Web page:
A couple weekends back, I had a chance to make a sweeping “history run,” starting at Loudoun Heights and ending up at Dam 5. All-in-all it was a full-bodied trip, and accomplished within seven hours. At Loudoun Heights, I finally had the chance to meet Craig Swain and his “assistant,” talked a bit, and took a quick look at the two remaining houses at the site where Mosby tried to take on Cole on an incredibly cold night on January 10, 1864. From there, I “pressed-on” through Martinsburg toward Clear Spring, did a cemetery walk at St. Paul’s Lutheran Church, found two of three headstones I was hunting, and then moved-on to Rose Hill Cemetery for a shorter walk (where I found another grave of interest… Capt. Samuel Gideon Prather, Co. F, 1st Potomac Home Brigade Infantry). I then moved on to the once bustling village of Four Locks, which is now part of the NPS’ Chesapeake and Ohio Canal National Historical Park. I had been there before, but wanted to gather some additional photos. Not only that, but I had the chance to begin to imagine just how bustling a community it was back in 1861. While I was there, I think I saw one other visitor, and that was it. What once was a village is now a site with no people and relatively few remaining buildings from that time. Nonetheless, I was able to grab little glimpses of things that bore witness to a time in a place that has nearly been swallowed-up over time. I also had the chance to take yet another look at the Lock 49 lock tender’s house… in which (I recently discovered) my third great-grandparents Moore likely lived in 1858, while he served as lead lock tender at Four Locks. With this in mind, I also took another walk along the four locks (#47-50). The last time I visited, I tried to imagine how many times my ggg-grandfather Moore made it through the locks in his canal boat, carrying coal from Cumberland to D.C., and returning through the locks to get more. This time, I tried to imagine the rigors of life as the lead lock tender, a job that didn’t pay particularly well and could have been rather hectic. One of the things that struck me was how difficult it probably was, often depending on the number of boats moving through the four locks (each boat taking approximately 10 minutes to move through each lock, allowing the water levels to even off) and the odd and inconsistent hours at which they may have moved through them. I also took the time to imagine the community that has been portrayed, so far, in the newspaper articles that I have been featuring in posts (Four Locks is part of the Clear Spring District).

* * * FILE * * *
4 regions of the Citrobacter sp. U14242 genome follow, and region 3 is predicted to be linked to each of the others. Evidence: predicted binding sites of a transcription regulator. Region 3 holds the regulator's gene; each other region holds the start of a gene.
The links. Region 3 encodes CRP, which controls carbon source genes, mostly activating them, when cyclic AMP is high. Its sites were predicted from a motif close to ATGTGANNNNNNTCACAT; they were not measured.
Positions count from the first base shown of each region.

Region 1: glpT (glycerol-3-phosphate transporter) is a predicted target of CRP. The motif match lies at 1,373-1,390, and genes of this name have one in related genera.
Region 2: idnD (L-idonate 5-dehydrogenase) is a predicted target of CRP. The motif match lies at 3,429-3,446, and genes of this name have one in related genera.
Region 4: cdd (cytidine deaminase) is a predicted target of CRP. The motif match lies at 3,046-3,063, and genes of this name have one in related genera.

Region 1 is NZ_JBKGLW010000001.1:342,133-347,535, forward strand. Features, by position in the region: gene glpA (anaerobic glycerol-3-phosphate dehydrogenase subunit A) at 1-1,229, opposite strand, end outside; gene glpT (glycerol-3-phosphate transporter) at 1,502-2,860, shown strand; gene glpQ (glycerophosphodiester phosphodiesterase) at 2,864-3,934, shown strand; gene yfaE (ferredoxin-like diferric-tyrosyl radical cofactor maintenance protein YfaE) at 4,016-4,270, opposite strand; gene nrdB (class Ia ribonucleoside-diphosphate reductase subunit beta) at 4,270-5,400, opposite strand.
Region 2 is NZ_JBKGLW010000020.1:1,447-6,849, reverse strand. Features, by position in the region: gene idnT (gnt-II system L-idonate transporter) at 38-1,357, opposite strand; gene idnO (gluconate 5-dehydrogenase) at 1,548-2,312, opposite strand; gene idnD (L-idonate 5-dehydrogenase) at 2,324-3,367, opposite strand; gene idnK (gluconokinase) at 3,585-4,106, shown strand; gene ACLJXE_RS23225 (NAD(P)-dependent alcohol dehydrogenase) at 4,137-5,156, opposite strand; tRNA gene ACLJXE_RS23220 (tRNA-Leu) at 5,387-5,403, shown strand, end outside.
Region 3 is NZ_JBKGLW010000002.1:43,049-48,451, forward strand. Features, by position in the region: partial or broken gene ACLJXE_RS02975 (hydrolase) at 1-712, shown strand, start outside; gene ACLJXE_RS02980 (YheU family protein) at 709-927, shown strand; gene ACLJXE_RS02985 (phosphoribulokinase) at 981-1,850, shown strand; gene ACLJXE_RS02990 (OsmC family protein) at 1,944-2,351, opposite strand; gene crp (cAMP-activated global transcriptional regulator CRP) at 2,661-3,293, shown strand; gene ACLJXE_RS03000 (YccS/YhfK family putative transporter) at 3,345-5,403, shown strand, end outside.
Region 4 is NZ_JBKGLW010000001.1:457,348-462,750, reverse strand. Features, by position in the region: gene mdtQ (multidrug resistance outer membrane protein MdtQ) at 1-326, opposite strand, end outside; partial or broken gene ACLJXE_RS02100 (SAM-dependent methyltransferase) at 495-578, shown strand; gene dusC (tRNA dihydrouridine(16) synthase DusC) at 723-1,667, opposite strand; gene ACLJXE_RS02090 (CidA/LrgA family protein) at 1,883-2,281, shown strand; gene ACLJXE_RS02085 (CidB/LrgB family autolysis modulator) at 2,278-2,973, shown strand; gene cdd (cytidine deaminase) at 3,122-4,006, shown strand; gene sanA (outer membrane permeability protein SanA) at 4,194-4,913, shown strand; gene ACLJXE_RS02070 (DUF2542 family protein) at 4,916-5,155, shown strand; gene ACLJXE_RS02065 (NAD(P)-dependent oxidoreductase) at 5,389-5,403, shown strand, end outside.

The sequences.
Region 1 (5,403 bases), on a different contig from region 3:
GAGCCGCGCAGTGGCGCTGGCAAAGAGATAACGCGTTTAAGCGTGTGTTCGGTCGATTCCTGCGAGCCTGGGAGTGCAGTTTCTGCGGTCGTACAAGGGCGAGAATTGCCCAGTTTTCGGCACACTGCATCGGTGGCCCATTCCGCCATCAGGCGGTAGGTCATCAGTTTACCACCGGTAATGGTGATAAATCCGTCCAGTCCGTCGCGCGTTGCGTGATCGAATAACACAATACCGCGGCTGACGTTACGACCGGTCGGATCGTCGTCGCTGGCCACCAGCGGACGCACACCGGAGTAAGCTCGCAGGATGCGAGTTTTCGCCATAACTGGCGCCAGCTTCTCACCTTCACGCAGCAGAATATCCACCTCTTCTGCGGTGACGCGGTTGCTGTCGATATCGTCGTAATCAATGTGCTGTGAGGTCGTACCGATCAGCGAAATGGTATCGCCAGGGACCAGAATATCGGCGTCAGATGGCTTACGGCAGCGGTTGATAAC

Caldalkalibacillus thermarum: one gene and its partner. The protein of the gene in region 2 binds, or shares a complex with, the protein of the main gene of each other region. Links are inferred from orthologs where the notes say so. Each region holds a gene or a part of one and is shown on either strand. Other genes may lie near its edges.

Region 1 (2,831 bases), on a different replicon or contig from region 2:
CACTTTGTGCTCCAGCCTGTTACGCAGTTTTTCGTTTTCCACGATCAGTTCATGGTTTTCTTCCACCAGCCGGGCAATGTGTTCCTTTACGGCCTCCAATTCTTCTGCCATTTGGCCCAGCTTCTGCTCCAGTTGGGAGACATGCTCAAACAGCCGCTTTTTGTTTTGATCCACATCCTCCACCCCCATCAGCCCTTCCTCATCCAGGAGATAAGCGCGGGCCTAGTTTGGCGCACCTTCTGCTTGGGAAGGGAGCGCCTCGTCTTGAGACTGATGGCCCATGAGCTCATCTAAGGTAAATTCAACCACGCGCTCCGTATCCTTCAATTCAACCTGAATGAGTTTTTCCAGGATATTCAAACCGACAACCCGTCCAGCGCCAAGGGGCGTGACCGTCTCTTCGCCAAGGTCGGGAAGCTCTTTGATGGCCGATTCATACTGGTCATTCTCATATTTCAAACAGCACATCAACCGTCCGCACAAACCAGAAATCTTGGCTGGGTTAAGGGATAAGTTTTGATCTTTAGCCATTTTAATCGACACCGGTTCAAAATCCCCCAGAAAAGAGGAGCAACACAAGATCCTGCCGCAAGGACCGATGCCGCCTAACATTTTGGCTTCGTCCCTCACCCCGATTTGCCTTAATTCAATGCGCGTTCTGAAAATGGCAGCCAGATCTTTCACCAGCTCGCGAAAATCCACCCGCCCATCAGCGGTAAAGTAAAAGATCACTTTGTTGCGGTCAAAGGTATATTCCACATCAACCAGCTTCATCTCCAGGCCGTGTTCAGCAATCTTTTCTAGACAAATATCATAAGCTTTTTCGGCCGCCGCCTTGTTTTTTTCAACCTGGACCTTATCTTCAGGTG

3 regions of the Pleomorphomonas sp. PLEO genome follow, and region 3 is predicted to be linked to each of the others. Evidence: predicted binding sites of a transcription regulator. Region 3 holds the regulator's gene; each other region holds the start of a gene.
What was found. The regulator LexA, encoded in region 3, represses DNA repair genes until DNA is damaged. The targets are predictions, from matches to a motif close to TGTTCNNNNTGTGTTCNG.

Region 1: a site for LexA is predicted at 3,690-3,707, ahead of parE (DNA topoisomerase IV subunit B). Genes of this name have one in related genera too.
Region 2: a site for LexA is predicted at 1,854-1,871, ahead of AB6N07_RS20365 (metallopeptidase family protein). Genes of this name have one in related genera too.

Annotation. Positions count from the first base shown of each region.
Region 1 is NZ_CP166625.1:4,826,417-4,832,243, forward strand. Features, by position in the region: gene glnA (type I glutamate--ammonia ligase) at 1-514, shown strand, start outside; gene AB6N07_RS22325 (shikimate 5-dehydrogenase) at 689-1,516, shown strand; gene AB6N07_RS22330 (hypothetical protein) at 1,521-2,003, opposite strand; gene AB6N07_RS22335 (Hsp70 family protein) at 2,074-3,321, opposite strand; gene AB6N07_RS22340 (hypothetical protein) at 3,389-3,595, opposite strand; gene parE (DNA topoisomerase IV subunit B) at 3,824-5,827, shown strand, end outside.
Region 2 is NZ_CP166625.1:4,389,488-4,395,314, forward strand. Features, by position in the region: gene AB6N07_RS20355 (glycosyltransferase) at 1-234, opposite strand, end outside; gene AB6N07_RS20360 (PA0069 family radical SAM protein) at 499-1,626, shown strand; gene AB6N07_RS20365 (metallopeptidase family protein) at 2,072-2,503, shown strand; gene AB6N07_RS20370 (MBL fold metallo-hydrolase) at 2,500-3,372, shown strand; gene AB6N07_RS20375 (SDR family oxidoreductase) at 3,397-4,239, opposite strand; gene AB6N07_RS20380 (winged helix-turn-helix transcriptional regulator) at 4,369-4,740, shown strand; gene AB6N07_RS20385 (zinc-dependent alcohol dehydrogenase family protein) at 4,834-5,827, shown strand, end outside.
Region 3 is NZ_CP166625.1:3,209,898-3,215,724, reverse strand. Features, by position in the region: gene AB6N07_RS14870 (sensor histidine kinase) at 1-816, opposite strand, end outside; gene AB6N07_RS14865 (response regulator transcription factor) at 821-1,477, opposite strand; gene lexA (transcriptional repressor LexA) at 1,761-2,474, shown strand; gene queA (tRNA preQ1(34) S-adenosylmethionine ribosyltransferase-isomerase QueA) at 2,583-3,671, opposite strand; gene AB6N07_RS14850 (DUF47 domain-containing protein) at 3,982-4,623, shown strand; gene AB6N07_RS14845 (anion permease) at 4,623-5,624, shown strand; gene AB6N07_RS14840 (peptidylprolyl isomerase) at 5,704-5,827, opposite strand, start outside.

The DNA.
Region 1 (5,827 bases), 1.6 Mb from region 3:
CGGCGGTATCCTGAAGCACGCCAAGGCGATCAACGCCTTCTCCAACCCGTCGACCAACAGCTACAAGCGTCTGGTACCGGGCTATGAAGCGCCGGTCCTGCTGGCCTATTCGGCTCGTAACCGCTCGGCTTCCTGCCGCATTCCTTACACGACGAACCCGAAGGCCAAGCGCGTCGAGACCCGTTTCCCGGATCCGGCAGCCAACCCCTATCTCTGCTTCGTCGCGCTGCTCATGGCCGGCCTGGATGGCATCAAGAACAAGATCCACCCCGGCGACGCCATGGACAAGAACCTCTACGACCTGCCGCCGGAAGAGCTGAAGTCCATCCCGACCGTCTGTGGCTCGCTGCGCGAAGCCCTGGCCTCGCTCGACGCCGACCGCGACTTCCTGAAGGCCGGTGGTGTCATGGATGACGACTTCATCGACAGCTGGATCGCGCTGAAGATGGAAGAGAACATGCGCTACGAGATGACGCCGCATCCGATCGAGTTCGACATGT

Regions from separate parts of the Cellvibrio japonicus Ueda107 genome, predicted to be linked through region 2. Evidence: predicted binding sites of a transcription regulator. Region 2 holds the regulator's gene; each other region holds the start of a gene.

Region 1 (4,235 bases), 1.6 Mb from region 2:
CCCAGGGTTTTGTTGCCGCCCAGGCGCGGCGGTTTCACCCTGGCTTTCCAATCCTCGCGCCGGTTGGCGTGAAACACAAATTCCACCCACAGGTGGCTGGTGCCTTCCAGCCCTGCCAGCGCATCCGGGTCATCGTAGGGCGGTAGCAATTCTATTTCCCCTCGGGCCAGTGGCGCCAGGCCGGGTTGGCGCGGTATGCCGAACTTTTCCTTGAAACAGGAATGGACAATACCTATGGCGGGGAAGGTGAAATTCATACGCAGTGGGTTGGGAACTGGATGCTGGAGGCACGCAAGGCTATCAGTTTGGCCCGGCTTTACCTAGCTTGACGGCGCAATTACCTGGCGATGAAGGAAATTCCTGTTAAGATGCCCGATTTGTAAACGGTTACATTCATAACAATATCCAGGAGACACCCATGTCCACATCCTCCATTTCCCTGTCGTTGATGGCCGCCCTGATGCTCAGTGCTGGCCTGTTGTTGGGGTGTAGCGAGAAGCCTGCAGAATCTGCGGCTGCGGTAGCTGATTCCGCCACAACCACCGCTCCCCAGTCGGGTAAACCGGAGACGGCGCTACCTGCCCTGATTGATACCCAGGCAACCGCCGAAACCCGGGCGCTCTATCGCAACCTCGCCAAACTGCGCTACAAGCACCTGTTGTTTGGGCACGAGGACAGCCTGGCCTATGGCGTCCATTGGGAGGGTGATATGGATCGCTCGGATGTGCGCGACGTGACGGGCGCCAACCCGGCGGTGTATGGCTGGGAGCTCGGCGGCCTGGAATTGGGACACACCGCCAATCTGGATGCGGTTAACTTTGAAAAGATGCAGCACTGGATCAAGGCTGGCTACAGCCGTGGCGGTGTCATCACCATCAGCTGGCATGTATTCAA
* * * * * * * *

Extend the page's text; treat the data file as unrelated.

From there, I hit the road again, moving across the Washington County countryside to Dam 5, the site of Stonewall Jackson’s efforts (in December 1861) to severely hamper the efforts of the C&O canal to keep coal and other supplies running to Georgetown and Washington, D.C. He caused a little pain and discontent, but didn’t affect the canal as much as he reported. Had there been better weather… and a better time of the year… things may have been different.